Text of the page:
Al: So you told your dad that you just couldn't take it any longer....

Anne: Yes, we fought. We fought. His secretary for his company was taking the taxes out of the employee paychecks but not paying the government. So the government called him one day, this is all at the same time. The government calls him one day and said, "We're freezing your accounts." He said "What?" They said, "Are you stealing the money, what are you doing?" Well, we hired an accountant, and he's leaning on me, but I don't know any accounting. I know drafting, but I learned very quickly, and I pulled all-nighters trying to figure it out. I ended up $40,000 in the black for dad's Christmas in April project. I ended up getting $52,000 in checks returned to us for penalties and interest that he had initially to pay. We had to prove that nobody was stealing any money; this person just made some serious mistakes. He fired her. He paid the taxes, and the penalties and interest were returned to us. At the end of that, I said that I can't be this stressed out at 25 years old.

I remember when I had my 25th birthday, which I was unemployed, and it was okay with me. My dad was really influential around town and knew a lot of the businessmen and Mr. Meece called me and said "I need a drafter for Meece Engineering." I went to work for Meece Engineering.

A couple of years later my mom called and said that she knew that I wanted to be an architect or a drafter, but she wanted me to consider being a teacher. She said that it was in me to teach. She told me that there are ads for teaching at a community college in drafting. I did. It overwhelms me as well as all the men in the department that were doing the hiring and were in the interview. All men. My experiences with all men growing up playing football in high school and college, being the only girl in the classes paid-off, because they didn't make me nervous at all. I was nervous, because it was an interview. I was nervous and talked fast, but I wowed them. They were wowed. One of them said, "The energy you bring to this table we want. We want you." I was the program coordinator and the full-time faculty member for Computerized Drafting at Kankakee Community College and that's where I started in higher education. If it wasn't for my mom pointing that out to me, I might still be at the engineering company, but I was instantly happy, instantly. I found such reward in it, because I was doing something I really enjoyed. I was getting the rewards of being a teacher.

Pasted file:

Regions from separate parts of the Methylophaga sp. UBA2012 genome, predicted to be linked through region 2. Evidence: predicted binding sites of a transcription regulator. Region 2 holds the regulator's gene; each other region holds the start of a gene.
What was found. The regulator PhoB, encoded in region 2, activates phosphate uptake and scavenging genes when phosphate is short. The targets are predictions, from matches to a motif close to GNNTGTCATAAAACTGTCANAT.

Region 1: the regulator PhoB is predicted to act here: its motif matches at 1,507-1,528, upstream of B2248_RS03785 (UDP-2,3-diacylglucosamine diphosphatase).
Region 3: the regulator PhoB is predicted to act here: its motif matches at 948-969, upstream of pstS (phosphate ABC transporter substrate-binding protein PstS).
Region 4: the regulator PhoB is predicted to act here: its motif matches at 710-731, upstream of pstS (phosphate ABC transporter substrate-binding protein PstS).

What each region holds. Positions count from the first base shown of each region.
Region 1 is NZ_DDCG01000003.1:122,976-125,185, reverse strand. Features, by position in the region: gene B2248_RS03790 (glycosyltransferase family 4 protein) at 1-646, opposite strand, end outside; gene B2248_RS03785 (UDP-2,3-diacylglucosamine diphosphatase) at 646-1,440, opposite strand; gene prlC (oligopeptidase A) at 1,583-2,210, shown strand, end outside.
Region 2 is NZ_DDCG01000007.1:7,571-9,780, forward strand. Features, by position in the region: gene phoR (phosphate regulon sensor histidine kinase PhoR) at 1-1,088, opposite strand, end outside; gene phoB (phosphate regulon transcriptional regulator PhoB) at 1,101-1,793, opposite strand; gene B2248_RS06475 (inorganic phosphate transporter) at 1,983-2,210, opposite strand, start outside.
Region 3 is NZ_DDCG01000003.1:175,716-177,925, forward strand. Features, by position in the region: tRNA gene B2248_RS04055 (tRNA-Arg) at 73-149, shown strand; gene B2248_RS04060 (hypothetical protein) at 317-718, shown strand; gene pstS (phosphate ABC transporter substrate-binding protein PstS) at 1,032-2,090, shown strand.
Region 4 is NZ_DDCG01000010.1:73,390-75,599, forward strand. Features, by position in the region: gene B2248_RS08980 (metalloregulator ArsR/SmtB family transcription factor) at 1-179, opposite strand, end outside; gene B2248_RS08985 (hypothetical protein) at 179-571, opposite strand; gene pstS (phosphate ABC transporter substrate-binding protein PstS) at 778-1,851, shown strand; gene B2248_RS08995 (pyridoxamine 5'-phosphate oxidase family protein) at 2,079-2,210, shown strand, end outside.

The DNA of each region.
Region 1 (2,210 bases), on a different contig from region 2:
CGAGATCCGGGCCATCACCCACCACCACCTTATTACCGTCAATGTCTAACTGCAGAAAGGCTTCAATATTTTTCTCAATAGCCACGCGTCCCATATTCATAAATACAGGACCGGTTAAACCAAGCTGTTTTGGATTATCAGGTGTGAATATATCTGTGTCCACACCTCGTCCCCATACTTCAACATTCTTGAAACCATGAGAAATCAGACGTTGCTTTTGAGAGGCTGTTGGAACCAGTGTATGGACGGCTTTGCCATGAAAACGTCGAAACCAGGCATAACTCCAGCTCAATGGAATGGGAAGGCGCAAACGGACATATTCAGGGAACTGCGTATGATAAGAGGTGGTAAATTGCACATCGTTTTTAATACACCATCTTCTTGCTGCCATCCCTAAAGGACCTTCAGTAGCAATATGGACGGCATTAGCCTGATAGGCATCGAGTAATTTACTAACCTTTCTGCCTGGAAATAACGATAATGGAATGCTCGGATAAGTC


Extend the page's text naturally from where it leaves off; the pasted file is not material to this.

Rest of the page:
Al: So everything was beginning to come up like roses?

Anne: No, I got cancer. So all of a sudden, I had cancer. I was having back issues, because I went and had fun skiing with my friends and fell. I kept having these issues with my neck and my hands were going numb so I went to the doctor. He said, "Anne your back is fine. You've got this thing on your thyroid that you need to take care of immediately." Turned out to be malignant and turned out to be thyroid cancer. It was God telling me that I should get your butt in gear or stop just coasting. I decided to be happy and do all the stuff you want to do...all those dreams you have but are too busy doing something for yourself. So, I enrolled in school immediately.

Al: You're like your father.

Anne: Probably. I think my dad thought that he was God for a few of those years. My goal was always to go to a great school and get straight As. I kind of screwed around in college and in high school and never got straight As. I knew that I could so I applied to Loyola to the Higher Education Administration Program, and I commuted while I was going to school full-time. I was working and going to school full-time. I took taking two classes at a time and got straight As. I finished in two years almost to the day. In two years, I got a masters degree in higher education administration and almost the same month that I was getting my degree, my boss, the department chair for the entire technology division, announced his retirement. I said this is perfect timing. I applied for his job, I did that for two years, and when I left, it was a tearful experience. I loved KCC. I loved my job, I loved the men that I supervised in my department, because I had taught for eight years. They respected me, and they knew that I knew my stuff. I held my own with my male students who were all male. All my students were all male, all the other teachers were all male...I mean everything was all male.

Al: And there you the middle of all that.

Anne: I knew how to hold my own, and then I would go in my office and cry. When I left, they said "Don't leave, please don't leave." That just validated everything for me. I wanted to move out of Kankakee. It really wasn't a good life for me down there, because I was always Tony Perry's daughter or Joe's sister, or so and so's sister. I never had my own identity, and I just needed that for myself.